Now in a position where she is wanting to help others through telling Ellie’s story, Connah recently decided to launch a fundraiser which she will be donating towards the life-saving work PAPYRUS does to support young people with suicidal thoughts.

As someone who is admittedly “impulsive” and enjoys a crazy challenge, Connah knew her fundraising event would have to push her out of her comfort zone, and having always had a fear of heights, Connah knew exactly what she could do.

“I’d been made aware of PAPYRUS after Ellie had taken her own life and I knew I wanted to do something to help, but I just hadn’t been ready to until the past six months. I’d recently seen someone I knew had done a skydive and I thought it looked amazing, so I googled charity sky dives and saw PAPYRUS does one and I knew that’s what I wanted to do – it was perfect for why I wanted to do it in the first place.

“Don’t get me wrong, I’m panicking now because I am petrified of heights, but I want to do this – not only for Ellie, but for the other families the money could help.”

Having already exceeded her £1,000 target, so far Connah has raised over £1,270 for PAPYRUS, and says this is just the first of many adrenaline-fuelled challenges she has in mind to honour her sister’s memory and highlight the significance of suicide prevention.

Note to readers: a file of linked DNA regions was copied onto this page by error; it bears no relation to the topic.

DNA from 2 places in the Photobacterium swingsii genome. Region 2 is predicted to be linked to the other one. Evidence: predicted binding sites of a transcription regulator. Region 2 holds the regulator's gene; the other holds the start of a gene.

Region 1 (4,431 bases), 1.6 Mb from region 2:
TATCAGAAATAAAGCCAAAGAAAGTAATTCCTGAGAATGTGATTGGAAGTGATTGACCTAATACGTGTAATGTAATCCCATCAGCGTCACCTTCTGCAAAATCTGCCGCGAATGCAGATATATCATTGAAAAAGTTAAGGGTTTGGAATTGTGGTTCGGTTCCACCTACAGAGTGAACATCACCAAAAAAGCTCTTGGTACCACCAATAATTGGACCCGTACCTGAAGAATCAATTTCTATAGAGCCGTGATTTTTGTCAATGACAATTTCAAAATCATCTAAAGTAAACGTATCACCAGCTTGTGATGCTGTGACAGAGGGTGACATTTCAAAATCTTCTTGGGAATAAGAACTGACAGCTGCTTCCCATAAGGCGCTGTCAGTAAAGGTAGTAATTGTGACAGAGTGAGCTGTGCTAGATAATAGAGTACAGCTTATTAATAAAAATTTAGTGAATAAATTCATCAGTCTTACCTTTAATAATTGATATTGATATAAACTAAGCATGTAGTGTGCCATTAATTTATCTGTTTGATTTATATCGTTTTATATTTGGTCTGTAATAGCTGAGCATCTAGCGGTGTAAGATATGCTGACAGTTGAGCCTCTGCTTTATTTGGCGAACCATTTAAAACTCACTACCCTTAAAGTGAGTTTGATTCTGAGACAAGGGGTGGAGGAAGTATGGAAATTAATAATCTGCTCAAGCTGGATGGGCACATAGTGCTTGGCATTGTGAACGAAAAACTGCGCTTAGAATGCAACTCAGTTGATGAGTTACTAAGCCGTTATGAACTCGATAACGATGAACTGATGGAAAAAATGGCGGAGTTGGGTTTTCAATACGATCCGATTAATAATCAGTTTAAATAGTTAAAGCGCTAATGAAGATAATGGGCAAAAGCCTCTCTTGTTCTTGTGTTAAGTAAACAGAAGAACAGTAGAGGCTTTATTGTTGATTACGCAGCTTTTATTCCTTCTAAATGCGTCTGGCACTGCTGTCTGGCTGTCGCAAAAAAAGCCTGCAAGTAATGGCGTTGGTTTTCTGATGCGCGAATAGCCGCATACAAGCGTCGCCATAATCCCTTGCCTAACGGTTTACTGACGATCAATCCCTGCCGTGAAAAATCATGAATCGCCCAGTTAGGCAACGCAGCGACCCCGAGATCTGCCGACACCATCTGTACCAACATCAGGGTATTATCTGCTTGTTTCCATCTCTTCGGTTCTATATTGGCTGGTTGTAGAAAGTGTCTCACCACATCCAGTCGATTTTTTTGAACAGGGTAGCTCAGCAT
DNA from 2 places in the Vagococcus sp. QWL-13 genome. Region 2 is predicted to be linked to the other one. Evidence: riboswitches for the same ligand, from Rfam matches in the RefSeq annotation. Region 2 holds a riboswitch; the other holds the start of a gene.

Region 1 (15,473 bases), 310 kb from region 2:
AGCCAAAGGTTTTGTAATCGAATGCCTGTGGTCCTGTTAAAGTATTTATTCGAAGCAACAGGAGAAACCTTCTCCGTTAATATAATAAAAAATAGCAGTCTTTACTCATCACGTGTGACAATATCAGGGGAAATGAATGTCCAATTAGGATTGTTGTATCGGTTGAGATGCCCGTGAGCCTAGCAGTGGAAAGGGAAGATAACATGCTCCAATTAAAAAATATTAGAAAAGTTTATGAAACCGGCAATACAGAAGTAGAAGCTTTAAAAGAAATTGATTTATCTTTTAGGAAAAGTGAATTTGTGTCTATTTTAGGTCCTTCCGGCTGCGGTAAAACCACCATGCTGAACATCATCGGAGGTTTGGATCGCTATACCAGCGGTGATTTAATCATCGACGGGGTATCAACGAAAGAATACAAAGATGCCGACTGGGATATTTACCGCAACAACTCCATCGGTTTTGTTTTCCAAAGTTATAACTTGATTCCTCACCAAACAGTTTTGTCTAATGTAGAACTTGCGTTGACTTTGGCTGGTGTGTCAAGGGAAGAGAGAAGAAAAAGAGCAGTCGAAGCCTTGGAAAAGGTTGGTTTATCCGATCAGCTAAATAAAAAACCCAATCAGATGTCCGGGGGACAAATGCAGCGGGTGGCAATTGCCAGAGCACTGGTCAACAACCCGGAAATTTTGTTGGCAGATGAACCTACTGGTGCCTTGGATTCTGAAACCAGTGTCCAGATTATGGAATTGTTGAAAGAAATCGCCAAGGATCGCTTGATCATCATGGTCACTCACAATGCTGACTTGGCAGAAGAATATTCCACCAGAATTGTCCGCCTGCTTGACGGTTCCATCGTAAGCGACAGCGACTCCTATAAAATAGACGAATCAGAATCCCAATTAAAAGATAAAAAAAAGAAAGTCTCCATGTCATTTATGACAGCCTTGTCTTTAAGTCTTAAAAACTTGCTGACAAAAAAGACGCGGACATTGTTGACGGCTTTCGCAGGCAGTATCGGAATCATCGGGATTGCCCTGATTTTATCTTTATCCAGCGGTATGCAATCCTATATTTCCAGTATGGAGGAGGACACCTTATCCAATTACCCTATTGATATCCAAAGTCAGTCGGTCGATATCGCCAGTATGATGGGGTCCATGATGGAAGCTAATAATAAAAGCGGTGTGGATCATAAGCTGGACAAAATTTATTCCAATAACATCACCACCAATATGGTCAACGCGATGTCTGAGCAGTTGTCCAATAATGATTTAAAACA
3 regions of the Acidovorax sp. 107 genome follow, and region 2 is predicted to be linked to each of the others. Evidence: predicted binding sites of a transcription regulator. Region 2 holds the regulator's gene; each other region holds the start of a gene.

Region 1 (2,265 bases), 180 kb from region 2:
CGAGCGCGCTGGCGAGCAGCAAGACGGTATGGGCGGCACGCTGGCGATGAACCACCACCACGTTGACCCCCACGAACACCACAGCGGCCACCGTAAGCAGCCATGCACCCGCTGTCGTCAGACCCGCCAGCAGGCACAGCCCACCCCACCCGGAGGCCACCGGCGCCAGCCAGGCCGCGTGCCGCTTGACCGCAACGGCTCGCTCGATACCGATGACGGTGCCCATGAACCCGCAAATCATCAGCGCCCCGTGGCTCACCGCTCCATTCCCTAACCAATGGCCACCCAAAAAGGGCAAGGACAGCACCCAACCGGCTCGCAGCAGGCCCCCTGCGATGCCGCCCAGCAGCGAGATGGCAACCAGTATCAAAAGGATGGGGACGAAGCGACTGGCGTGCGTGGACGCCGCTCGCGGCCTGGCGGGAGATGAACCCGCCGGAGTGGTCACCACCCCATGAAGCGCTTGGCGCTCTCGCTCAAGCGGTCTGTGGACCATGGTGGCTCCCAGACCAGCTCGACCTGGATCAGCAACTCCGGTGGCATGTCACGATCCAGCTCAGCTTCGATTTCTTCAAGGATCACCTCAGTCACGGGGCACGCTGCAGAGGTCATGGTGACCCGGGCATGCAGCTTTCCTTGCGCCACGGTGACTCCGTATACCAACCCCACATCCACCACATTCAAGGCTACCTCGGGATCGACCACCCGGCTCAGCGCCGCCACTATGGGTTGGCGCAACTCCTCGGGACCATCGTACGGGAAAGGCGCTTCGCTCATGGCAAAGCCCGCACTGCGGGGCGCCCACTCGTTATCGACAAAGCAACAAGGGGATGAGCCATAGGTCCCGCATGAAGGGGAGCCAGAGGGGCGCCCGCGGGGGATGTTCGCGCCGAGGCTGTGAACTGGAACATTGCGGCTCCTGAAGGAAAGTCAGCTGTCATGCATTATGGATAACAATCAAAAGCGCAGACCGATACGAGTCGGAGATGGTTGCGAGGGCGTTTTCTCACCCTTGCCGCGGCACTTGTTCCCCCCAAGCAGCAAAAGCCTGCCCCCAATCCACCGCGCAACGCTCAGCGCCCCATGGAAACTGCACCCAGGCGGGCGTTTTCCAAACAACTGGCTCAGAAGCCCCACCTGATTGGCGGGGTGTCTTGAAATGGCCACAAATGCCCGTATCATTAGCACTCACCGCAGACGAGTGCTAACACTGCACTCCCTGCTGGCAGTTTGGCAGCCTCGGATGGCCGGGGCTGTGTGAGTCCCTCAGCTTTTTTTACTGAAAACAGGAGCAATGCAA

But alongside the plane jumps and fundraising efforts, Connah and her family have continued to keep Ellie’s memory alive in various ways they know she’d have loved.

“Ellie was a vegan who loved animals, the planet and especially the water,” Connah explains. “She loved swimming, and Cornwall was her favourite place, so last year as a family we went to visit and left some of her ashes in the water. That’s something I like to do wherever I go. No matter where it is, Ellie comes with me, and if I can find some water, I’ll always scatter some of her in it. She’d have liked that; she can be free that way.”

Connah has taken Ellie on all of her travels since she passed away, something she says she know her sister would have appreciated because of her “free-spirit” nature. Looking to continue her tradition, Connah is hoping she can bring her little sister along on her wildest adventure yet when she jumps out of the plane later this month.

Ellie’s passing left a deep impact on her sister, brother, and nephew. Connah has made it her mission to raise awareness of suicide prevention in her sister’s name and to ensure that other families do not have to suffer the same pain and loss.

“I don’t want as many families to feel the way I felt,” Connah shares. “The way I felt and what we had to deal with was horrific. I had to plan her funeral by myself, I had to make all the arrangements myself, I had to sort out everything by myself, and while I know that’s not the case for everyone, there will be people similar to me and in a similar situation to ours, and I don’t want them to have to do the same.”


If you’re experiencing thoughts of suicide and need a safe non-judgmental space to talk. PAPYRUS is here for you. Call HOPELINE247 for free, confidential advice and support on 0800 068 4141, text 88247 or email pat@papyrus-uk.org from 9am to midnight every day of the year.